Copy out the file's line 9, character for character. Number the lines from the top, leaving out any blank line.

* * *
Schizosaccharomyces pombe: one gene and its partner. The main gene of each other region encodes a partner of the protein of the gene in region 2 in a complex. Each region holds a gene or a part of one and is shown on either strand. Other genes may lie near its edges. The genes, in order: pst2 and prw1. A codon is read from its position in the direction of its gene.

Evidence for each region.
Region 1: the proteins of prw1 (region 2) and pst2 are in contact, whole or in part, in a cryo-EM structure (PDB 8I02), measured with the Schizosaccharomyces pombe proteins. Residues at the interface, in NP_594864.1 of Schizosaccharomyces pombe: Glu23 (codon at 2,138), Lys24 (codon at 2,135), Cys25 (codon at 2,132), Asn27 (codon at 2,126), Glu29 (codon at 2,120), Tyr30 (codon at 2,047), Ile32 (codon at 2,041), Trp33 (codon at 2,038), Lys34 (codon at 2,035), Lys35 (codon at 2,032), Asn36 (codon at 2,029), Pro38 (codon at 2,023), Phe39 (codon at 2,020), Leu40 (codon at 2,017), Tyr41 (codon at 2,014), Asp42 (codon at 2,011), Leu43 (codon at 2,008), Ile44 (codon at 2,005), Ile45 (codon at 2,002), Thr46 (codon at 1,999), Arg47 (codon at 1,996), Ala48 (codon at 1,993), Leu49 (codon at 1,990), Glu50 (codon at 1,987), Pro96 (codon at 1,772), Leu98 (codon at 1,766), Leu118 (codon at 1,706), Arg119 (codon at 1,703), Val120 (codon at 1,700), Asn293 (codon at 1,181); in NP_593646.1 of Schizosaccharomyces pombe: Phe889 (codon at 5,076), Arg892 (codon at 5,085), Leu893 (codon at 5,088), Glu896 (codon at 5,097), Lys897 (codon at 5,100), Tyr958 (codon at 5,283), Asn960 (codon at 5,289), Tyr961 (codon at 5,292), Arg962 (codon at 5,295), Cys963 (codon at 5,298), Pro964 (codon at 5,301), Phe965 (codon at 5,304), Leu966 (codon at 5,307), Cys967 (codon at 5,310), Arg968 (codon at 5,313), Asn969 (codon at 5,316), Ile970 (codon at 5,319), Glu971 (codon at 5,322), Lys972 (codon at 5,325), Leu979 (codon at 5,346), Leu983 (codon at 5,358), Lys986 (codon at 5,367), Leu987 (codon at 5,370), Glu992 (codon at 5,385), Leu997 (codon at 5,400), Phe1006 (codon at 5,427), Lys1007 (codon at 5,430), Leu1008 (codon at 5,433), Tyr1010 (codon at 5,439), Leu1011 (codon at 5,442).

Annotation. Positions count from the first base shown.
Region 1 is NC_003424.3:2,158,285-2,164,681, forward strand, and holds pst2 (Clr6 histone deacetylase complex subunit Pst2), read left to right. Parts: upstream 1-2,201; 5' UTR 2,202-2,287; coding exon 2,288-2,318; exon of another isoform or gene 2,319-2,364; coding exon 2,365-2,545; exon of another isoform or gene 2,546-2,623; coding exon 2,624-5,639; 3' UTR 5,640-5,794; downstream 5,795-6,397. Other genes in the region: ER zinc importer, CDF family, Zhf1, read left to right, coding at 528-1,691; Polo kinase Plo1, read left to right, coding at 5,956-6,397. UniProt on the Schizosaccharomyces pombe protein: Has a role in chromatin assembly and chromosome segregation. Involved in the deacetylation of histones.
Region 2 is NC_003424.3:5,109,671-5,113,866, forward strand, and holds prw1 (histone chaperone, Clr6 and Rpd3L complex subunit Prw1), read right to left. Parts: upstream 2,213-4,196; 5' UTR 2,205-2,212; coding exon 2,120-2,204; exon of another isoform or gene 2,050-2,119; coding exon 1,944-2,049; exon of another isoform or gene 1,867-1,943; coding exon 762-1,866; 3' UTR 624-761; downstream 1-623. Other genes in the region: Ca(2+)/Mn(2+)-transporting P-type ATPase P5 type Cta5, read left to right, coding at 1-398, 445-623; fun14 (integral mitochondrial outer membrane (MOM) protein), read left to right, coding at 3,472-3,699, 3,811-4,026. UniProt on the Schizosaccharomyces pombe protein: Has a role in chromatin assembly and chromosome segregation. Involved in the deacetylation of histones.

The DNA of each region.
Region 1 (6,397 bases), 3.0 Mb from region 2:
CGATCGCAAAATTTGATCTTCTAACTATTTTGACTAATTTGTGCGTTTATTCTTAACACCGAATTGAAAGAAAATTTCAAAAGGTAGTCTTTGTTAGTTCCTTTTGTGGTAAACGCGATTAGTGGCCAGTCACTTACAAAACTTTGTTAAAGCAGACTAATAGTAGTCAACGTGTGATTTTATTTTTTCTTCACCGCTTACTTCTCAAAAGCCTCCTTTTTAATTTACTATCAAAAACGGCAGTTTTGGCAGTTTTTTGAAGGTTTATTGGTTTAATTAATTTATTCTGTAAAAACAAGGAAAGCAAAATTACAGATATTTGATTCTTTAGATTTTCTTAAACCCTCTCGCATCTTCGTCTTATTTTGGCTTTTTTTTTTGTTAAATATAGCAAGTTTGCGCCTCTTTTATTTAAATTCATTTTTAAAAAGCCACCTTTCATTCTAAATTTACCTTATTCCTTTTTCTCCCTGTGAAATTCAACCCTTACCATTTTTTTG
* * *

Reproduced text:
CGATCGCAAAATTTGATCTTCTAACTATTTTGACTAATTTGTGCGTTTATTCTTAACACCGAATTGAAAGAAAATTTCAAAAGGTAGTCTTTGTTAGTTCCTTTTGTGGTAAACGCGATTAGTGGCCAGTCACTTACAAAACTTTGTTAAAGCAGACTAATAGTAGTCAACGTGTGATTTTATTTTTTCTTCACCGCTTACTTCTCAAAAGCCTCCTTTTTAATTTACTATCAAAAACGGCAGTTTTGGCAGTTTTTTGAAGGTTTATTGGTTTAATTAATTTATTCTGTAAAAACAAGGAAAGCAAAATTACAGATATTTGATTCTTTAGATTTTCTTAAACCCTCTCGCATCTTCGTCTTATTTTGGCTTTTTTTTTTGTTAAATATAGCAAGTTTGCGCCTCTTTTATTTAAATTCATTTTTAAAAAGCCACCTTTCATTCTAAATTTACCTTATTCCTTTTTCTCCCTGTGAAATTCAACCCTTACCATTTTTTTG